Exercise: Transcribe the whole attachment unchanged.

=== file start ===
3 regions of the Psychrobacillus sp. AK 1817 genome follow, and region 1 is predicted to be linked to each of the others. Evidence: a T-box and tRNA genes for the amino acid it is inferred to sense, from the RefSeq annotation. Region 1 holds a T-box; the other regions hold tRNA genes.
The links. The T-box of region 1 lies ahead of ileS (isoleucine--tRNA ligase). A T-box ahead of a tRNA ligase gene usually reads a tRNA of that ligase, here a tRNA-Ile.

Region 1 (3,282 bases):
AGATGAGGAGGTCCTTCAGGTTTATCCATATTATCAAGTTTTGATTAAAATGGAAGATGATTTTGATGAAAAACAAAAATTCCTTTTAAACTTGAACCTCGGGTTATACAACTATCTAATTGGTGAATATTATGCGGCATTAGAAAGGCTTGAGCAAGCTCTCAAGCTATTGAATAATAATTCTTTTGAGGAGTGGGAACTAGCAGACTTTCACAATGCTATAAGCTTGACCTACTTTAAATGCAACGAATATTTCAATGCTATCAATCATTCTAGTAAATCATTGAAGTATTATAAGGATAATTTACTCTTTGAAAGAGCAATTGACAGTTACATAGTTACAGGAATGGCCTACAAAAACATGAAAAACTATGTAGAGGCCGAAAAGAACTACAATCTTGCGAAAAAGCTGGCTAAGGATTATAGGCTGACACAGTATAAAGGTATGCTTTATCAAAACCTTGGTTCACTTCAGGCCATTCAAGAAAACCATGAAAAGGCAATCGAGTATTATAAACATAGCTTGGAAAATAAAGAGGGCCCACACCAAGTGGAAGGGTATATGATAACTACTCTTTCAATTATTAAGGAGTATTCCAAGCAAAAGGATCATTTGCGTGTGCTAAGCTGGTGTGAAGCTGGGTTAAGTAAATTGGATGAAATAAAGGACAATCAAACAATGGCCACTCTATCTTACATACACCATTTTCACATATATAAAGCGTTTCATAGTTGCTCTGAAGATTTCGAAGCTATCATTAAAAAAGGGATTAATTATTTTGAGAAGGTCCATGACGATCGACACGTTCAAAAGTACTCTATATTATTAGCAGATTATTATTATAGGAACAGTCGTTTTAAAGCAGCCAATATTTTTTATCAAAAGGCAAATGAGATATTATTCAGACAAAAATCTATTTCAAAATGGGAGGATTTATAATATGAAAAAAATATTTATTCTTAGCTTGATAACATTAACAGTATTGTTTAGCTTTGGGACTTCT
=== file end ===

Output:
3 regions of the Psychrobacillus sp. AK 1817 genome follow, and region 1 is predicted to be linked to each of the others. Evidence: a T-box and tRNA genes for the amino acid it is inferred to sense, from the RefSeq annotation. Region 1 holds a T-box; the other regions hold tRNA genes.
The links. The T-box of region 1 lies ahead of ileS (isoleucine--tRNA ligase). A T-box ahead of a tRNA ligase gene usually reads a tRNA of that ligase, here a tRNA-Ile.

Region 1 (3,282 bases):
AGATGAGGAGGTCCTTCAGGTTTATCCATATTATCAAGTTTTGATTAAAATGGAAGATGATTTTGATGAAAAACAAAAATTCCTTTTAAACTTGAACCTCGGGTTATACAACTATCTAATTGGTGAATATTATGCGGCATTAGAAAGGCTTGAGCAAGCTCTCAAGCTATTGAATAATAATTCTTTTGAGGAGTGGGAACTAGCAGACTTTCACAATGCTATAAGCTTGACCTACTTTAAATGCAACGAATATTTCAATGCTATCAATCATTCTAGTAAATCATTGAAGTATTATAAGGATAATTTACTCTTTGAAAGAGCAATTGACAGTTACATAGTTACAGGAATGGCCTACAAAAACATGAAAAACTATGTAGAGGCCGAAAAGAACTACAATCTTGCGAAAAAGCTGGCTAAGGATTATAGGCTGACACAGTATAAAGGTATGCTTTATCAAAACCTTGGTTCACTTCAGGCCATTCAAGAAAACCATGAAAAGGCAATCGAGTATTATAAACATAGCTTGGAAAATAAAGAGGGCCCACACCAAGTGGAAGGGTATATGATAACTACTCTTTCAATTATTAAGGAGTATTCCAAGCAAAAGGATCATTTGCGTGTGCTAAGCTGGTGTGAAGCTGGGTTAAGTAAATTGGATGAAATAAAGGACAATCAAACAATGGCCACTCTATCTTACATACACCATTTTCACATATATAAAGCGTTTCATAGTTGCTCTGAAGATTTCGAAGCTATCATTAAAAAAGGGATTAATTATTTTGAGAAGGTCCATGACGATCGACACGTTCAAAAGTACTCTATATTATTAGCAGATTATTATTATAGGAACAGTCGTTTTAAAGCAGCCAATATTTTTTATCAAAAGGCAAATGAGATATTATTCAGACAAAAATCTATTTCAAAATGGGAGGATTTATAATATGAAAAAAATATTTATTCTTAGCTTGATAACATTAACAGTATTGTTTAGCTTTGGGACTTCT